The story of a naïve 20-something’s monthlong 2,000-mile bike trek, a journey designed to provide some direction to his life.
First-time memoirist and Portland, Oregon-based bike enthusiast Benson tells the all-too-familiar life story of the archetypal disaffected young white male just out of college putting himself through some masochistic Pilgrim’s Progress ordeal in order to make sense of his life. In the beginning, we find Benson in the Guatemalan jungle, where he soon grew tired of the backpacker’s life and decided he needed more than just rudderless experiences abroad to have a chance at spiritual fulfillment. Consequently, he and his girlfriend, Rachel, traveled back to the United States to embark on a grueling bike journey from their native Wisconsin all the way to western Oregon. To make the trip even more difficult, they imposed a strict one-month deadline for the adventure. However, the best American road narratives are borne out of leisurely pacing, often allowing for more randomness and serendipity to take place along the road. Benson and Rachel were so busy blazing toward their destination that they missed countless opportunities to connect with their surroundings or, more importantly, with each other. What we get instead is a lot of bellyaching about gnarly headwinds, sore legs, flat tires and sweaty armpits—and not much real drama otherwise. Furthermore, the author misses nearly every chance to find humor in their situation, instead dropping the F-bomb in every other sentence like some rogue Vice magazine correspondent (“Fuck the stupid Rockies. I didn’t need them”).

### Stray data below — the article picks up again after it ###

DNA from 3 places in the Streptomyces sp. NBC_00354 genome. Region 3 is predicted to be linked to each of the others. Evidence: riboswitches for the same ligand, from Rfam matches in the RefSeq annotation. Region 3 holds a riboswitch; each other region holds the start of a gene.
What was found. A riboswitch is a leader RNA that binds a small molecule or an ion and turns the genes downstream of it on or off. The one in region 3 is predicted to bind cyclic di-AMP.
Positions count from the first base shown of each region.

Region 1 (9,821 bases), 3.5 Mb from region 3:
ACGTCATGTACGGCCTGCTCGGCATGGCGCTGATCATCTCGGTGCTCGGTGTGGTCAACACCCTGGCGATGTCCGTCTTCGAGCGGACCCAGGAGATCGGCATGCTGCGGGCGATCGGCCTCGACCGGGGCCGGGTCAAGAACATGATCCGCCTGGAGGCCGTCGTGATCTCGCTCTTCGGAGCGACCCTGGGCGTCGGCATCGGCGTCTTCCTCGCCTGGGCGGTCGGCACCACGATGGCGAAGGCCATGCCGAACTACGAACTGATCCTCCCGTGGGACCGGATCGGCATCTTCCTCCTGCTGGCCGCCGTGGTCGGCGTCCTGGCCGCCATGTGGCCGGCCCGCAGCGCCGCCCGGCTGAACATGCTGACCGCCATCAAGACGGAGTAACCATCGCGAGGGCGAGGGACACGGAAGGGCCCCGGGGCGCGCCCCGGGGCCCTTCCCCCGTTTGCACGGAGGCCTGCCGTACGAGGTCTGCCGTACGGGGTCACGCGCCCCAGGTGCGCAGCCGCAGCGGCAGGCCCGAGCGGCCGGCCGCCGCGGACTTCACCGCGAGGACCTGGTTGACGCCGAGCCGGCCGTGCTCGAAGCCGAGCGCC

Ultimately, Benson moans his way through the entire experience, as though he couldn’t have foreseen the punishment he would absorb on this colossal but spiritually empty cycling journey.